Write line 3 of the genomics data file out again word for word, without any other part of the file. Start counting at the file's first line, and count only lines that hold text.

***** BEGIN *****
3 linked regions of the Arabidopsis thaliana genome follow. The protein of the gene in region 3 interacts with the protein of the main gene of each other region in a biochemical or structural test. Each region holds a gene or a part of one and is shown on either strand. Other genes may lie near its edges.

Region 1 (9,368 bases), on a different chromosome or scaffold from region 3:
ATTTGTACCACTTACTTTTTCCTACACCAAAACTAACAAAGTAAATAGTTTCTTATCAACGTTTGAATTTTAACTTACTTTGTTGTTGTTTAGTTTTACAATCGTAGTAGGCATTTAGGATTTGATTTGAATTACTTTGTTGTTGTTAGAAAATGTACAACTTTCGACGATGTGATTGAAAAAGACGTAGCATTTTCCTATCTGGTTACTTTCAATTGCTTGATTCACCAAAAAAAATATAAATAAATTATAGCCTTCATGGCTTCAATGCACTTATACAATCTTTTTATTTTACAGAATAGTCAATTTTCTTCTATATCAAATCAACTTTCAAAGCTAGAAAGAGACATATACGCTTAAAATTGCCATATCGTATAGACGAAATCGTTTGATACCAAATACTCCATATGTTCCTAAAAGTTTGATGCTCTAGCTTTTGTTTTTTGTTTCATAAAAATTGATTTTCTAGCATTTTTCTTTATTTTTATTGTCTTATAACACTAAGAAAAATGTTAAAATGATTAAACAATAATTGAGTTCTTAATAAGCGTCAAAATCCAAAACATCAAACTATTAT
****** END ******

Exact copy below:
ATTTGTACCACTTACTTTTTCCTACACCAAAACTAACAAAGTAAATAGTTTCTTATCAACGTTTGAATTTTAACTTACTTTGTTGTTGTTTAGTTTTACAATCGTAGTAGGCATTTAGGATTTGATTTGAATTACTTTGTTGTTGTTAGAAAATGTACAACTTTCGACGATGTGATTGAAAAAGACGTAGCATTTTCCTATCTGGTTACTTTCAATTGCTTGATTCACCAAAAAAAATATAAATAAATTATAGCCTTCATGGCTTCAATGCACTTATACAATCTTTTTATTTTACAGAATAGTCAATTTTCTTCTATATCAAATCAACTTTCAAAGCTAGAAAGAGACATATACGCTTAAAATTGCCATATCGTATAGACGAAATCGTTTGATACCAAATACTCCATATGTTCCTAAAAGTTTGATGCTCTAGCTTTTGTTTTTTGTTTCATAAAAATTGATTTTCTAGCATTTTTCTTTATTTTTATTGTCTTATAACACTAAGAAAAATGTTAAAATGATTAAACAATAATTGAGTTCTTAATAAGCGTCAAAATCCAAAACATCAAACTATTAT